miércoles, 22 de noviembre de 2017

When Treating Infertility, Vitamin D Levels May Be Key: MedlinePlus Health News

When Treating Infertility, Vitamin D Levels May Be Key: MedlinePlus Health News

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When Treating Infertility, Vitamin D Levels May Be Key

By Robert Preidt
Monday, November 20, 2017
MONDAY, Nov. 20, 2017 (HealthDay News) -- Women with low vitamin D levels may be less likely to have a baby after assisted reproductive technology (ART) than those with normal vitamin D levels, a new study suggests.
The finding stemmed from a review of 11 published studies that involved a total of 2,700 women who were undergoing ART, which includes in vitro fertilization and frozen embryo transfer to achieve pregnancy.
The British researchers found that women with correct levels of vitamin D were 34 percent more likely to have a positive pregnancy test, 46 percent more likely to achieve a clinical pregnancy and a third more likely to have a live birth than women with low levels of vitamin D.
There was no link between vitamin D levels and miscarriage, according to the study, published Nov. 14 in the journal Human Reproduction.
The researchers, from the University of Birmingham, noted that just 26 percent of women in the studies had sufficient levels of vitamin D.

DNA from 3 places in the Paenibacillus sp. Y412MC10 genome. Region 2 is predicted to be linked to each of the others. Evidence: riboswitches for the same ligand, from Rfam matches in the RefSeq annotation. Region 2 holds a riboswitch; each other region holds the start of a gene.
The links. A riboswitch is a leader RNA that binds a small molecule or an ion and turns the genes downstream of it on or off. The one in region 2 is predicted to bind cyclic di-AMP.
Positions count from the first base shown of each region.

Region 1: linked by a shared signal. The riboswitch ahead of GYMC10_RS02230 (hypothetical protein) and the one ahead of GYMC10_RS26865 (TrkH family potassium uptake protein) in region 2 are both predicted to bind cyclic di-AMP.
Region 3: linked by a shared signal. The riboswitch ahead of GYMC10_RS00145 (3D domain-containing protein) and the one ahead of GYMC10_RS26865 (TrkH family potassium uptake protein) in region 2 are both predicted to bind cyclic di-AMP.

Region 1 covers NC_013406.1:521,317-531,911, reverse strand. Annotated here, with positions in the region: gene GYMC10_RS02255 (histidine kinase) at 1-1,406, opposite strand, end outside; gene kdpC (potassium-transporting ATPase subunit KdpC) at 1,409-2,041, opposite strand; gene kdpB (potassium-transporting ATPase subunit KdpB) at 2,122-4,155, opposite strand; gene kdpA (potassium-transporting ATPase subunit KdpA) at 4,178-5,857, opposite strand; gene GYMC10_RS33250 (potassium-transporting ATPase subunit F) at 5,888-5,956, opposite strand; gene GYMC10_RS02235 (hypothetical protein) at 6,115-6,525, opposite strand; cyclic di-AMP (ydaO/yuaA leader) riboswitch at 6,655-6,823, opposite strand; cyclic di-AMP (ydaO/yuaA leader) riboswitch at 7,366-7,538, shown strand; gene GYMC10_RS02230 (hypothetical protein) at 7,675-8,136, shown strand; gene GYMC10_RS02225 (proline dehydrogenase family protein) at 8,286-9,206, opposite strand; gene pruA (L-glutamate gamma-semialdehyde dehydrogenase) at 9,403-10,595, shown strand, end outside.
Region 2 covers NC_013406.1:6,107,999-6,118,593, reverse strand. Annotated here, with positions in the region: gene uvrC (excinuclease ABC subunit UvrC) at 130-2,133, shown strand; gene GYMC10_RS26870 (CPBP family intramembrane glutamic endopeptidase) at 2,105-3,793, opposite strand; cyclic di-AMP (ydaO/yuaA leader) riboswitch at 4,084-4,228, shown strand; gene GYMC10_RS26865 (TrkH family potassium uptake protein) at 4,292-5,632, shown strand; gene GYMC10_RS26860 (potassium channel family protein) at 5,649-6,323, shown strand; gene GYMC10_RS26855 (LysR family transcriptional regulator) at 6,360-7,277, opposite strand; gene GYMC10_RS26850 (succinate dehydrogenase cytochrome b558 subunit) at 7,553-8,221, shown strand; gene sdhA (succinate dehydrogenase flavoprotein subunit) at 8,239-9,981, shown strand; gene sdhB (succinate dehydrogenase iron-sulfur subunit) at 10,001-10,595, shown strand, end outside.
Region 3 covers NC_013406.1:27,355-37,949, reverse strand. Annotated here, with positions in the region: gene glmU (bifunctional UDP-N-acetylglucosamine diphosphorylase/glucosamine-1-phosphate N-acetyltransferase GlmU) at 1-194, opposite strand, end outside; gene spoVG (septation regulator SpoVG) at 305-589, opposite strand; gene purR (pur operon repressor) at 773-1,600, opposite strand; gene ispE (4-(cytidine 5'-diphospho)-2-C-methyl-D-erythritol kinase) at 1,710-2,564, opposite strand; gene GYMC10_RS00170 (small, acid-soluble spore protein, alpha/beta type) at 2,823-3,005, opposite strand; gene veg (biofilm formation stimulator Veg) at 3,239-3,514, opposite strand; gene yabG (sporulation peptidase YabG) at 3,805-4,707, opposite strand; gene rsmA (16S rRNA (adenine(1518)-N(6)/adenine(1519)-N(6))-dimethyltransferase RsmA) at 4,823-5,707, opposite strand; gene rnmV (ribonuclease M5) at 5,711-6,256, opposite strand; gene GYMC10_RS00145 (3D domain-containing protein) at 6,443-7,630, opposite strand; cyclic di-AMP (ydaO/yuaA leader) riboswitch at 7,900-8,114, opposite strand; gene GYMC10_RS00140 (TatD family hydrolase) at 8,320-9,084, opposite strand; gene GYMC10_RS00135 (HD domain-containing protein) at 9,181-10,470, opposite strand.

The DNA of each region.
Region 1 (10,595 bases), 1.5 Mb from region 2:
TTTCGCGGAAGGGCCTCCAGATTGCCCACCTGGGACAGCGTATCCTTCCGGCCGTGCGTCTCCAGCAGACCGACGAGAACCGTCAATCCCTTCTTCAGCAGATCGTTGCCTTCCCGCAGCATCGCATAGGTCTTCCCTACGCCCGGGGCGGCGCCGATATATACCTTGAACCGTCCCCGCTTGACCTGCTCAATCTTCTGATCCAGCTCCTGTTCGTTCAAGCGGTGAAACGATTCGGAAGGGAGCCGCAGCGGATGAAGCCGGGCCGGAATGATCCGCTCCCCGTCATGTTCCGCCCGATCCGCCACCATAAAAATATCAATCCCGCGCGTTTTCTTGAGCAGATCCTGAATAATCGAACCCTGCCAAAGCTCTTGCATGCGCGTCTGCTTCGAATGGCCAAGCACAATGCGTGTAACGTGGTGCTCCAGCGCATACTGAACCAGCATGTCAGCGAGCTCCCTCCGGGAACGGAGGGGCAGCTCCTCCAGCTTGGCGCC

They also pointed out that the findings only show an association and do not prove that vitamin D supplements would improve a woman's chances of having a baby after ART.
"Although an association has been identified, the beneficial effect of correction of vitamin D deficiency or insufficiency needs to be tested by performing a clinical trial," said study leader Dr. Justin Chu. He is an academic clinical lecturer in obstetrics and gynecology.
"In the meantime, women who want to achieve a successful pregnancy should not rush off to their local pharmacy to buy vitamin D supplements until we know more about its effects," Chu said in a university news release.
"It is possible to overdose on vitamin D, and this can lead to too much calcium building up in the body, which can weaken bones and damage the heart and kidneys," he said.
SOURCE: University of Birmingham, news release, Nov. 14, 2017
News stories are written and provided by HealthDay and do not reflect federal policy, the views of MedlinePlus, the National Library of Medicine, the National Institutes of Health, or the U.S. Department of Health and Human Services.
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